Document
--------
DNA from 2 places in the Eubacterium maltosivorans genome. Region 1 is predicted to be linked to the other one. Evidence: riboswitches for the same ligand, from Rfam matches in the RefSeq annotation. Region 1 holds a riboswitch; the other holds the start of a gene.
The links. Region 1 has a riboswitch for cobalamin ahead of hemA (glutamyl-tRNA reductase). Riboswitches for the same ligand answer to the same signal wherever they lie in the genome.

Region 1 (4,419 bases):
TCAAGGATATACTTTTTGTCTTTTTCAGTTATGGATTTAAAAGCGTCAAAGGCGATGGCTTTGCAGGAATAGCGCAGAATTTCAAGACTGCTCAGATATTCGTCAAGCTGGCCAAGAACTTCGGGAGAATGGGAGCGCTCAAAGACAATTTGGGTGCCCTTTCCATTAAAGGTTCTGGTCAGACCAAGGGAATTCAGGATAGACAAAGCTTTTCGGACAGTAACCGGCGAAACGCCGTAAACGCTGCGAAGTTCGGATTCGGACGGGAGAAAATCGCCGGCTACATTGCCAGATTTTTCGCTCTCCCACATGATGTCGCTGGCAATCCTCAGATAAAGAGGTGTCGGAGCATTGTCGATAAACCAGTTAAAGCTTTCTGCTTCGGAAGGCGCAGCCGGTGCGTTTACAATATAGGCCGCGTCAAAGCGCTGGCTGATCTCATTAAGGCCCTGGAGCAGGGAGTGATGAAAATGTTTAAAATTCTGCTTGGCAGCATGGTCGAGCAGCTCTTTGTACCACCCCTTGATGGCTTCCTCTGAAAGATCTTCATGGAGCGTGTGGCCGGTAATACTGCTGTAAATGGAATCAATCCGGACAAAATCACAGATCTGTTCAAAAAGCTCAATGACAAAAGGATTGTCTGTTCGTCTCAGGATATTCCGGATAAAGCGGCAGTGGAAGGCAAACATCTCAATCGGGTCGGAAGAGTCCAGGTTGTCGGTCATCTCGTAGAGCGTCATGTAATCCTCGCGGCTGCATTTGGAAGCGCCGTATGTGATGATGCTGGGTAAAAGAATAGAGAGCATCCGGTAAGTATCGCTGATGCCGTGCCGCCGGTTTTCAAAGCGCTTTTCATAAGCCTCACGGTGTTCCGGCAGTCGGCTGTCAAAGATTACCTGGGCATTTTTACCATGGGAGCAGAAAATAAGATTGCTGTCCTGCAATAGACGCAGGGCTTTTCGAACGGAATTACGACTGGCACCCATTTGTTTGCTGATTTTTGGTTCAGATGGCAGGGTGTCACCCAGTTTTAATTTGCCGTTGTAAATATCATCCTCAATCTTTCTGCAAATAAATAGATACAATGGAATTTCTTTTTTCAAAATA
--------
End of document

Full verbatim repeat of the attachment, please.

DNA from 2 places in the Eubacterium maltosivorans genome. Region 1 is predicted to be linked to the other one. Evidence: riboswitches for the same ligand, from Rfam matches in the RefSeq annotation. Region 1 holds a riboswitch; the other holds the start of a gene.
The links. Region 1 has a riboswitch for cobalamin ahead of hemA (glutamyl-tRNA reductase). Riboswitches for the same ligand answer to the same signal wherever they lie in the genome.

Region 1 (4,419 bases):
TCAAGGATATACTTTTTGTCTTTTTCAGTTATGGATTTAAAAGCGTCAAAGGCGATGGCTTTGCAGGAATAGCGCAGAATTTCAAGACTGCTCAGATATTCGTCAAGCTGGCCAAGAACTTCGGGAGAATGGGAGCGCTCAAAGACAATTTGGGTGCCCTTTCCATTAAAGGTTCTGGTCAGACCAAGGGAATTCAGGATAGACAAAGCTTTTCGGACAGTAACCGGCGAAACGCCGTAAACGCTGCGAAGTTCGGATTCGGACGGGAGAAAATCGCCGGCTACATTGCCAGATTTTTCGCTCTCCCACATGATGTCGCTGGCAATCCTCAGATAAAGAGGTGTCGGAGCATTGTCGATAAACCAGTTAAAGCTTTCTGCTTCGGAAGGCGCAGCCGGTGCGTTTACAATATAGGCCGCGTCAAAGCGCTGGCTGATCTCATTAAGGCCCTGGAGCAGGGAGTGATGAAAATGTTTAAAATTCTGCTTGGCAGCATGGTCGAGCAGCTCTTTGTACCACCCCTTGATGGCTTCCTCTGAAAGATCTTCATGGAGCGTGTGGCCGGTAATACTGCTGTAAATGGAATCAATCCGGACAAAATCACAGATCTGTTCAAAAAGCTCAATGACAAAAGGATTGTCTGTTCGTCTCAGGATATTCCGGATAAAGCGGCAGTGGAAGGCAAACATCTCAATCGGGTCGGAAGAGTCCAGGTTGTCGGTCATCTCGTAGAGCGTCATGTAATCCTCGCGGCTGCATTTGGAAGCGCCGTATGTGATGATGCTGGGTAAAAGAATAGAGAGCATCCGGTAAGTATCGCTGATGCCGTGCCGCCGGTTTTCAAAGCGCTTTTCATAAGCCTCACGGTGTTCCGGCAGTCGGCTGTCAAAGATTACCTGGGCATTTTTACCATGGGAGCAGAAAATAAGATTGCTGTCCTGCAATAGACGCAGGGCTTTTCGAACGGAATTACGACTGGCACCCATTTGTTTGCTGATTTTTGGTTCAGATGGCAGGGTGTCACCCAGTTTTAATTTGCCGTTGTAAATATCATCCTCAATCTTTCTGCAAATAAATAGATACAATGGAATTTCTTTTTTCAAAATA